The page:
Faculty of Commerce and Business Admin.
University of British Columbia
2053 Main Mall
Vancouver, B.C.CANADA V6T 1Z2
Institutional Affiliation: University of British Columbia, Emeritus
NBER Working Papers and Publications
|March 2018||Japan's Ultimately Unaccursed Natural Resources-financed Industrialization|
with Randall Morck
in Corporate Governance (NBER-TCER-CEPR Conference), Franklin Allen, Shin-ichi Fukuda, Takeo Hoshi, organizers
|November 2016||Japan’s Ultimately Unaccursed Natural Resources-Financed Industrialization|
with Randall Morck: w22865
Japan’s successful industrialization in the late 19th and early 20th century largely exhausted its then abundant natural resources. Rather than exemplifying rapid development in the absence of natural resources, Japan shows how laissez-faire government and successfully transplanted classical liberal institutions, including active stock markets, exorcised a natural resources curse that undermined its prior state-led industrialization strategy. Japan’s post-WWII reconstruction relied little on natural resources and more on bank financing and state direction, but was not an example of an initial industrialization.
Published: Randall Morck & Masao Nakamura, 2017. "Japan's Ultimately Unaccursed Natural Resources-Financed Industrialization," Journal of the Japanese and International Economies, . citation courtesy of
|June 2007||Business Groups and the Big Push: Meiji Japan's Mass Privatization and Subsequent Growth |
with Randall Morck: w13171
Rosenstein-Rodan (1943) and others posit that rapid development requires a 'big push' -- the coordinated rapid growth of diverse complementary industries, and suggests a role for government in providing such coordination. We argue that Japan's zaibatsu, or pyramidal business groups, provided this coordination after the Meiji government failed at the task. We propose that pyramidal business groups are private sector mechanisms for coordinating and financing 'big push' growth, and that unique historical circumstances aided their success in prewar Japan. Specifically, Japan uniquely marginalized its feudal elite; withdrew its hand with a propitious mass privatization that rallied the private sector; marginalized an otherwise entrenched first generation of wealthy industrialists; and remained ...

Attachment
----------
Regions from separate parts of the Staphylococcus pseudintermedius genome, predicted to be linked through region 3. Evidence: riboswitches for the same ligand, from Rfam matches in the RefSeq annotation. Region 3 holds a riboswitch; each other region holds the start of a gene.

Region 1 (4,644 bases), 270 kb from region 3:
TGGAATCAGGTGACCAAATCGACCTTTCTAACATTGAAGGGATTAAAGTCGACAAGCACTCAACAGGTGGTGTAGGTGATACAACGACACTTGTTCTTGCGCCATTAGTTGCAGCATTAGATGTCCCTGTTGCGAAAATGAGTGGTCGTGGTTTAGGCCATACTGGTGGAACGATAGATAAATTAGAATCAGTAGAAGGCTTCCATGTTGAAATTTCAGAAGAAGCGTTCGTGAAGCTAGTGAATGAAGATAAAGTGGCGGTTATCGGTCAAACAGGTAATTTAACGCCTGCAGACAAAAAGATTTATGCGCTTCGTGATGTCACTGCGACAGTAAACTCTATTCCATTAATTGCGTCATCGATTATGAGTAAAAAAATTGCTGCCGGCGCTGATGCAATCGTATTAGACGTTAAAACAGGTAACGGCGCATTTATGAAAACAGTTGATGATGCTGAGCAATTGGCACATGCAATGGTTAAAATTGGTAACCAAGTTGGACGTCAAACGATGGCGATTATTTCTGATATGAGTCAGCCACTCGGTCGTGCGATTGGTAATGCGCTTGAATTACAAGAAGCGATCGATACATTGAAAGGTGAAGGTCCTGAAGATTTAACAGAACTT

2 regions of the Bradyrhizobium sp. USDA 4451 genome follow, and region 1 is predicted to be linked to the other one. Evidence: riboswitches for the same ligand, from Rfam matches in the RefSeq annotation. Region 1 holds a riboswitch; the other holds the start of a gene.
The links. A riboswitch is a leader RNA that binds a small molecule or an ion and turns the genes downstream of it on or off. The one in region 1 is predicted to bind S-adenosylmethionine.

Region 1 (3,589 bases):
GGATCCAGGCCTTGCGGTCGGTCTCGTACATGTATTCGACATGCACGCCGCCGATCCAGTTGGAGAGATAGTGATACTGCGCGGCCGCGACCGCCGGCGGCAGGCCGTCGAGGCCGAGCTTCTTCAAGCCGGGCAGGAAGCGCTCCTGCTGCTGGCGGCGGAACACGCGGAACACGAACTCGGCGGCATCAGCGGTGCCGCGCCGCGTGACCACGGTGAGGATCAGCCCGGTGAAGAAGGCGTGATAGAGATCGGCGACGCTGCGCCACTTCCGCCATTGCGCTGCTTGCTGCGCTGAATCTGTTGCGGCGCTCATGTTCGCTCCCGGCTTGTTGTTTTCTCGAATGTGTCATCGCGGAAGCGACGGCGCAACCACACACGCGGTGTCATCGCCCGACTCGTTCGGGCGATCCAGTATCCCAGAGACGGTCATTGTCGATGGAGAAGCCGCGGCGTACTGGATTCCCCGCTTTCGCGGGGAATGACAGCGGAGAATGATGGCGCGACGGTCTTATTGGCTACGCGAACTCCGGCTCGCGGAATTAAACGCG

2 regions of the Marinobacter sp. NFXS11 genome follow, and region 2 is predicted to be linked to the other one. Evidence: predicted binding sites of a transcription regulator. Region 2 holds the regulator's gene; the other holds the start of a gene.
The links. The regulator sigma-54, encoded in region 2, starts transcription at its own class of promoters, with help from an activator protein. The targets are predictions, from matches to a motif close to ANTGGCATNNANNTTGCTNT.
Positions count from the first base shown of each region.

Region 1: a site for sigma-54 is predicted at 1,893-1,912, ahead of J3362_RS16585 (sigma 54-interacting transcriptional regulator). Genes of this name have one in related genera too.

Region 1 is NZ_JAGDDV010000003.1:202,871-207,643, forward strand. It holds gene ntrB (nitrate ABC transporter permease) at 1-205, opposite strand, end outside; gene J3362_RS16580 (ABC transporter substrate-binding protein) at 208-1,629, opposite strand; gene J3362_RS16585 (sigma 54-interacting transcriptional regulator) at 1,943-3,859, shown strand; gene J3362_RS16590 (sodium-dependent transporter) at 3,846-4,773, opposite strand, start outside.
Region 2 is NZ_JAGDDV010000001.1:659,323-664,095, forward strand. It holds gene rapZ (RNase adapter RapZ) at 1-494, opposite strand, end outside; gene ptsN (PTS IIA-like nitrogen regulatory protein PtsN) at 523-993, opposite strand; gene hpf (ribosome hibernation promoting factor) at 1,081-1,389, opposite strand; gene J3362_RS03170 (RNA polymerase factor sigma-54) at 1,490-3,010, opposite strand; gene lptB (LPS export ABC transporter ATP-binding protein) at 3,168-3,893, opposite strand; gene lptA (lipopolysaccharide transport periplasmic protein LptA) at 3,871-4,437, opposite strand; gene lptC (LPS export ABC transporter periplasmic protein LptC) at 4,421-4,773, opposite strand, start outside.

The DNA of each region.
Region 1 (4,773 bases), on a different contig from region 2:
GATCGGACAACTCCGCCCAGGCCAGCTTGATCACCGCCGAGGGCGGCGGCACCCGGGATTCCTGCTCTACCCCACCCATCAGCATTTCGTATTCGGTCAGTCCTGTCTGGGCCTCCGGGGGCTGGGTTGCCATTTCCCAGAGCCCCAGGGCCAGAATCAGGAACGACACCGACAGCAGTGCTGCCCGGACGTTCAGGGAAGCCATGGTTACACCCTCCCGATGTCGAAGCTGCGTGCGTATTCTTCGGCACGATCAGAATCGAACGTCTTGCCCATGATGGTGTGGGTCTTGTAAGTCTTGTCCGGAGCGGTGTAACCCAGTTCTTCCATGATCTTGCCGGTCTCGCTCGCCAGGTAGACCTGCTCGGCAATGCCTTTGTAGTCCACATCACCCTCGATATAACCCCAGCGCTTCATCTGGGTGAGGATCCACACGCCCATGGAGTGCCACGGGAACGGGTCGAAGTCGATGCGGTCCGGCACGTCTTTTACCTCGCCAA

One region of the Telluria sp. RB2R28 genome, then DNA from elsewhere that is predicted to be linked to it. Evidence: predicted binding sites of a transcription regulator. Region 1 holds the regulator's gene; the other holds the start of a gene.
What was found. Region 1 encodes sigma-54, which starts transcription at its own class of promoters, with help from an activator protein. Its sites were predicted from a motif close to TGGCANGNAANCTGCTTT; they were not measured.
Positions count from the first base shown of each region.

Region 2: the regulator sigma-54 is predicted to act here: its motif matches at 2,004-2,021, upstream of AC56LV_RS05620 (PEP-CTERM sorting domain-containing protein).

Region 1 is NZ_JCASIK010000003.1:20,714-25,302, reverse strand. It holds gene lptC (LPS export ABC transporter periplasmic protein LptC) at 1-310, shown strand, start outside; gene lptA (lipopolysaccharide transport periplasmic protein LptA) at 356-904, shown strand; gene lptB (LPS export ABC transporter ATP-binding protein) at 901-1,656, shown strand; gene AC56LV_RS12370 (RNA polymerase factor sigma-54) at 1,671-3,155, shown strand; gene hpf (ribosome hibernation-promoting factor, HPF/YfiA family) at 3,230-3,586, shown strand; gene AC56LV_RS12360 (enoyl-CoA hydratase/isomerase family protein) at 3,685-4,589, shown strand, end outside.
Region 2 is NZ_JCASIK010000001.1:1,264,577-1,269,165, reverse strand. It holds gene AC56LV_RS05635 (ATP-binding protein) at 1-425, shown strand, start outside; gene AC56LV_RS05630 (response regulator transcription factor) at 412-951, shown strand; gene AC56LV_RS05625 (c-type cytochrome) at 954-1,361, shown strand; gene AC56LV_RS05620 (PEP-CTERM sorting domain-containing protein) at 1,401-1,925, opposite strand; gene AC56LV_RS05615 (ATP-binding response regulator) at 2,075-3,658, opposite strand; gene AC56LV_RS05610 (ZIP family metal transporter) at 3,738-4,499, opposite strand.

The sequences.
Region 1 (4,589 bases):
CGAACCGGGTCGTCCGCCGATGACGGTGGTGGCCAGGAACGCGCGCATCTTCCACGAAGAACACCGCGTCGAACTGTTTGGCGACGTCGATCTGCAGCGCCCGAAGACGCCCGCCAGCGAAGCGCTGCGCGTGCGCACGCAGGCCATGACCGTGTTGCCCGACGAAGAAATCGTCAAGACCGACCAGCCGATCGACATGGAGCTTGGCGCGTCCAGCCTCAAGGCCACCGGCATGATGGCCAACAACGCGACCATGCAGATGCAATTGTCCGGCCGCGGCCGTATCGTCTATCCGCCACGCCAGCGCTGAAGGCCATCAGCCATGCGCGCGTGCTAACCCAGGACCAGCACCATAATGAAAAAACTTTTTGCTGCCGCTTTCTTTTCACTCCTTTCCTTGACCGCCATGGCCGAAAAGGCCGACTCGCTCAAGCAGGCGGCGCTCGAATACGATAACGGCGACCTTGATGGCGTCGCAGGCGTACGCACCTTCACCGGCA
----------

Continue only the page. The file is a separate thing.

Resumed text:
Published: Randall Morck & Masao Nakamura, 2007. "Business Groups and the Big Push: Meiji Japan's Mass Privatization and Subsequent Growth," Enterprise and Society, vol 8(03), pages 543-601. citation courtesy of
|November 2005||A Frog in a Well Knows Nothing of the Ocean: A History of Corporate Ownership in Japan|
with Randall Morck
in A History of Corporate Governance around the World: Family Business Groups to Professional Managers, Randall K. Morck, editor